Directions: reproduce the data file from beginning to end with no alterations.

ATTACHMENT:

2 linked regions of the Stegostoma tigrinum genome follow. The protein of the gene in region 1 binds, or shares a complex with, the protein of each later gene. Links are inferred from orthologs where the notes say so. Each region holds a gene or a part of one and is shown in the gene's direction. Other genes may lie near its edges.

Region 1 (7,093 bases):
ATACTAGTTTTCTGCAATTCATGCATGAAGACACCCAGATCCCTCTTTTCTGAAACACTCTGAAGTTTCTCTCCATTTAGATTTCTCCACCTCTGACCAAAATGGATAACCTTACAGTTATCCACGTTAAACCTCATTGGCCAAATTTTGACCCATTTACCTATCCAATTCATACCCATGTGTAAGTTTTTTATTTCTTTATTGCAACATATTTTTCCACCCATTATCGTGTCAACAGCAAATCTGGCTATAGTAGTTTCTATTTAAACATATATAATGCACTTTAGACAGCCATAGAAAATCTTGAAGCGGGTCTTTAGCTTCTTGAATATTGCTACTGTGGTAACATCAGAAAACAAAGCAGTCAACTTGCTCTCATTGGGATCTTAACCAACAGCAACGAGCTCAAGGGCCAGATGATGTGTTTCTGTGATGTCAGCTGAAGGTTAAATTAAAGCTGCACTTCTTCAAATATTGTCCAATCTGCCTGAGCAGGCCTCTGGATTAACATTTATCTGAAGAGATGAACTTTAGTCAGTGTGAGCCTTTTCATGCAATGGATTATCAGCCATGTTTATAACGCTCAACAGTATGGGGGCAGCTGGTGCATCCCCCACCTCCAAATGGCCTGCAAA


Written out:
2 linked regions of the Stegostoma tigrinum genome follow. The protein of the gene in region 1 binds, or shares a complex with, the protein of each later gene. Links are inferred from orthologs where the notes say so. Each region holds a gene or a part of one and is shown in the gene's direction. Other genes may lie near its edges.

Region 1 (7,093 bases):
ATACTAGTTTTCTGCAATTCATGCATGAAGACACCCAGATCCCTCTTTTCTGAAACACTCTGAAGTTTCTCTCCATTTAGATTTCTCCACCTCTGACCAAAATGGATAACCTTACAGTTATCCACGTTAAACCTCATTGGCCAAATTTTGACCCATTTACCTATCCAATTCATACCCATGTGTAAGTTTTTTATTTCTTTATTGCAACATATTTTTCCACCCATTATCGTGTCAACAGCAAATCTGGCTATAGTAGTTTCTATTTAAACATATATAATGCACTTTAGACAGCCATAGAAAATCTTGAAGCGGGTCTTTAGCTTCTTGAATATTGCTACTGTGGTAACATCAGAAAACAAAGCAGTCAACTTGCTCTCATTGGGATCTTAACCAACAGCAACGAGCTCAAGGGCCAGATGATGTGTTTCTGTGATGTCAGCTGAAGGTTAAATTAAAGCTGCACTTCTTCAAATATTGTCCAATCTGCCTGAGCAGGCCTCTGGATTAACATTTATCTGAAGAGATGAACTTTAGTCAGTGTGAGCCTTTTCATGCAATGGATTATCAGCCATGTTTATAACGCTCAACAGTATGGGGGCAGCTGGTGCATCCCCCACCTCCAAATGGCCTGCAAA